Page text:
Sometime in the past I wrote about seeing an older gentleman in the local home improvement store whose hands I noticed, worn from the years of labor.  His face was also weathered and it is clear he lived life, it was clear he spent time working with his hands, using his body to effect the toils of the day.  At the time I observed him, looking for different signs of age while wondering how I would display my years of toil, many on a farm, some driving a truck across country and others at a desk working on a computer.  I recognized whatever  envisioned would never come in this world, in this material world, given my condition.  While moving, I learned of more, more things that are creeping upon me as this disease infiltrates my body, I learned I am loosing my ability to work, to do those physical things I had so much enjoyed.

While in my youth I was able t carry pigs weighing over 200 pounds several hundred yards and once carried a new-born calf nearly half of one mile, in my current state I am finding these distant memories.  As one may expect would come with age, I am weakening and my body has lost some capabilities, but it is much more than that, it is a greater diminishing than ever imagined.  Gone are the days when I could unload 48,000 pounds of watermelons from a truck in a couple of hours, load 3,000 or more tires in an hour and then drive 1,000 miles or lastly, unload nearly 2,000 bales of hay in just half a days work on the farm.  As expected with age, and working in an office environment, my muscle mass declined, but what really came to light with the move was the depth of my weakness.  I tried to lift things normally easily done by me not more than six months in the past, but I could not, I tried more rapidly and more importantly, I hurt, feeling the pain of the many bone metastases with which I am now afflicted.  Affecting the work became a matter of managing the pain, of taking pain pills and with each attempt to do that which was formerly simple, I learned of more limitations.  It was sobering really, not expected and hard to accept for until recently I rarely concerned myself with such pain and easily managed that encountered as a result of my disease.  It was another blow, another test of my resolve and one I sometimes failed, breaking down in tears from the incessant hurt, hurt either exceeding the capabilities of the pain medicines or resulting in my not maintaining the schedule with the pain medicines.

Again, the experience was sobering, it underscored how really close I am to the end, how I must now carefully manage another aspect of my life in order to maintain its quality, in order to sustain my sanity.  It is now another thing forced upon me, a premature aging, an unexpected twist with a progressing my disease.  I look upon the events askance, trying to absorb the surreal, to absorb that which is closing in on me.  The experience introduced a new element in the process of dying, the whole of the order in which the disease shall rob me of my various abilities and with what pace.  When speaking to Ron about the situation, about the process, he noted it is likely death would be the result of congestive heart failure given disease infiltrating the lymphatic system.  He, we, also discussed that should I be affected with spinal metastases, there is a real possibility of my losing function of my legs or other limbs depending on the location and severity of the invasion.  The whole of this, while real in discussion, seemed far away given the etiology of my disease, the characteristic that even with a rising PSA, the disease burden remained minimal.  However, my move, the events of the last month, demonstrated my PSA is not reflective of my disease burden, that disease is progressing more rapidly than previously thought.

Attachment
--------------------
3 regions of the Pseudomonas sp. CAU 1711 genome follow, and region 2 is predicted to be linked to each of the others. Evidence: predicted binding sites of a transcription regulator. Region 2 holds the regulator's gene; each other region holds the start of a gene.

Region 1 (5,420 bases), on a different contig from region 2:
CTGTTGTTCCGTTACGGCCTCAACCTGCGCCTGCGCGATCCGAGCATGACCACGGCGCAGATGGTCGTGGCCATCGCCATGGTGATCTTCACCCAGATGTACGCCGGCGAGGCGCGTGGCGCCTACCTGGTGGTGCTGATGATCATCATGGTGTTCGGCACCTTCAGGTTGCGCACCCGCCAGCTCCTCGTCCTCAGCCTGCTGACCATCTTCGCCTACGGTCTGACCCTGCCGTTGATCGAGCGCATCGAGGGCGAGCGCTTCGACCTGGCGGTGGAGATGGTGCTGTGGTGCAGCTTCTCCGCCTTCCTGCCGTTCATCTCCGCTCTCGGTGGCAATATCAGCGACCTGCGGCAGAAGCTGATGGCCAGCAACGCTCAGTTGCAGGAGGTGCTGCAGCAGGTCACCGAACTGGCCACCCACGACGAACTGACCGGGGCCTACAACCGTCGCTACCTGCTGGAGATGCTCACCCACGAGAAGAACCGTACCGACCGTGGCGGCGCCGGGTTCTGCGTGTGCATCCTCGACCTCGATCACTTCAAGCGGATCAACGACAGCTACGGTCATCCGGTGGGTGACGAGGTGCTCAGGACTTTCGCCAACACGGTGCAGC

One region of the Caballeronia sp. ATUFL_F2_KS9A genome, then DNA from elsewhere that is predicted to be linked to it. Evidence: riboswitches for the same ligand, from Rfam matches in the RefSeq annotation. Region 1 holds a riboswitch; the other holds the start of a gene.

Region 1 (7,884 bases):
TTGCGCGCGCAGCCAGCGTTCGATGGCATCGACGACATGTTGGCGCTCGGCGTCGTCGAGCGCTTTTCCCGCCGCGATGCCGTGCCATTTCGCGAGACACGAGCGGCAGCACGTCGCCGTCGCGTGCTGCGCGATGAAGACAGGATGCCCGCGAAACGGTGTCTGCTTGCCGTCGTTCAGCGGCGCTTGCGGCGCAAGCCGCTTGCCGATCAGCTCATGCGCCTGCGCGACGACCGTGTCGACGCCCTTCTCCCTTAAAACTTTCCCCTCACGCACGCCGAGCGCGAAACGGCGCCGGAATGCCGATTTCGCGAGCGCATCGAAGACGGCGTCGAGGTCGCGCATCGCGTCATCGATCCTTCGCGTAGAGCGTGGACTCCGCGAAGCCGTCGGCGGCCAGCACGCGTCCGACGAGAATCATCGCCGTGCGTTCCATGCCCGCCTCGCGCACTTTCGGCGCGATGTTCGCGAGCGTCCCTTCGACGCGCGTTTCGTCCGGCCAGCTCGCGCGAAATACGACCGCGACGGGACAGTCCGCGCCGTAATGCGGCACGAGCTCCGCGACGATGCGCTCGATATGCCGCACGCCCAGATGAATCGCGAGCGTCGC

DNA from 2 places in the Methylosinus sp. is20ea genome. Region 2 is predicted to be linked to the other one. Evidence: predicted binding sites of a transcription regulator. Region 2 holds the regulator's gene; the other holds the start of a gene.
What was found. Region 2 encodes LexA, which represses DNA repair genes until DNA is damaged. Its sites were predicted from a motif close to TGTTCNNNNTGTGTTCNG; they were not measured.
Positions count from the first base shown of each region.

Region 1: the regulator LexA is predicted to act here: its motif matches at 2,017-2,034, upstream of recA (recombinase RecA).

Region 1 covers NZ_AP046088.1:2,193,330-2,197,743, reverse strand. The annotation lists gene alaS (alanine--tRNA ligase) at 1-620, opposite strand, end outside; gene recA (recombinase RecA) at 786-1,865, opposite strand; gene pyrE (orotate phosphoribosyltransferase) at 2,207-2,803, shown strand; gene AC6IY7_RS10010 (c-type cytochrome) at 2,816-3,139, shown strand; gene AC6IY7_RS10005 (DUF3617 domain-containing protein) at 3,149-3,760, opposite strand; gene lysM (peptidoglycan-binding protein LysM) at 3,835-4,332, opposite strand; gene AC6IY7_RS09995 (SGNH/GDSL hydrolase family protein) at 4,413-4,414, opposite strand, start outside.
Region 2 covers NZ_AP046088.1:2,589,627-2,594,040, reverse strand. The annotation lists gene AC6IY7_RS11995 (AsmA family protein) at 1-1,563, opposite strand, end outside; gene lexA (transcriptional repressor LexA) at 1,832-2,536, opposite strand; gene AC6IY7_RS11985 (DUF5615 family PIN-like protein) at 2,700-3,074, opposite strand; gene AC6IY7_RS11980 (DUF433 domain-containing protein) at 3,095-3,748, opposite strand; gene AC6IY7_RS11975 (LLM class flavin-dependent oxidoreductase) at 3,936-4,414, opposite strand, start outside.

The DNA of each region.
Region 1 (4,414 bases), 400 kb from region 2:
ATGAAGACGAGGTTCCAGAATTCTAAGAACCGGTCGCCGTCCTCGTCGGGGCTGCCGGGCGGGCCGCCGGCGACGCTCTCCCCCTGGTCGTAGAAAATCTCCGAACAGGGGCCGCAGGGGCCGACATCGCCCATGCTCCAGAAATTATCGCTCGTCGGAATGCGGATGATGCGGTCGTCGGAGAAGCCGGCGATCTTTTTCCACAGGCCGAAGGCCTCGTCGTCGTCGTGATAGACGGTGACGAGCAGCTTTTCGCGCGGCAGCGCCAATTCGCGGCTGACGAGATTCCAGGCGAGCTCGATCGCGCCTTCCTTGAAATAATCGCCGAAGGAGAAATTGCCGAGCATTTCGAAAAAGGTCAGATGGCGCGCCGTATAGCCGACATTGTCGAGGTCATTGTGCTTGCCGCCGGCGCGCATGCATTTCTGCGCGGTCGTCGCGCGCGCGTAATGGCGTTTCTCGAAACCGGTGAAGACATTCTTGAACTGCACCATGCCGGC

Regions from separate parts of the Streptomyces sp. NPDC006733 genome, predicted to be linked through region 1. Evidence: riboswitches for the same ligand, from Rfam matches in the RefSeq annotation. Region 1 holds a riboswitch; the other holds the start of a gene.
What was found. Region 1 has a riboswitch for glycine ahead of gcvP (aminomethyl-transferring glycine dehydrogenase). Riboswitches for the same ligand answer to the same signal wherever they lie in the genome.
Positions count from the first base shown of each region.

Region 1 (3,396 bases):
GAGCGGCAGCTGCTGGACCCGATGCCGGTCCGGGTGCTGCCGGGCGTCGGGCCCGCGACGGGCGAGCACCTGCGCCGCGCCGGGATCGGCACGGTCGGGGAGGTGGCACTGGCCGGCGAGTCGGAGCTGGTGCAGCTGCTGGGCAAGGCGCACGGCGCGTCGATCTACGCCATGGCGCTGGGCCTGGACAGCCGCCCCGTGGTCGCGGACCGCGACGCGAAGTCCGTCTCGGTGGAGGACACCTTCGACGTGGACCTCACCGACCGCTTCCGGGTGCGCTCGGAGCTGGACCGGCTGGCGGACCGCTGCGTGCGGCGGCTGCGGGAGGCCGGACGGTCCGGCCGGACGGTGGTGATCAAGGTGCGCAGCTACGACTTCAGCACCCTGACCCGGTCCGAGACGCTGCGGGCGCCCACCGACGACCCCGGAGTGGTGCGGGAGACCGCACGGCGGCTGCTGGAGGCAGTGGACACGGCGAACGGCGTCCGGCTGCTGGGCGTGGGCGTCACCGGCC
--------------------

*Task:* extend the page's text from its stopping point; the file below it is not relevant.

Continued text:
Over time I’ve written how I refuse to de, how I intend to continue living despite my disease, how I will defy its being and deny it taking my spirit.  Doing so requires a certain mental resiliency, an ability to manage expectations based on the available data and circumstances.  I am good at managing expectations, I have always been god at managing them so it should follow I would manage those surrounding my health in a similar manner.  It is interesting to me, in many ways, that I am now beginning to fail at the one thing enabling me to get through this process thus far, to manage expectations, to understand the probabilities and to prepare for certain eventualities through application of a probability timeline.  I guess, or at least so it would seem, my cancer forgot to attend the class on managing expectations, it seemingly failed statistics class and misunderstood the meaning of averages.  It seems that of late, my cancer even failed to attend the class on rules because it is making up its own as I write.  It seems I am now faced with a new paradigm, a new pretentiousness when it comes to my cancer’s arrogance, it seems I must now prepare to expect the unexpected.  It seems I can no longer depend on probabilities, but rather must find the mettle to absorb all thrown my way.  It seems that should I want to continue to live, to deny the effort to take my spirit, I must develop a new paradigm, a new means fo shrugging off the disease and maintaining a clear mind to prevent my becoming the disease.  I must find a new approach to living.

Happy reading, happy thoughts and happy trails.

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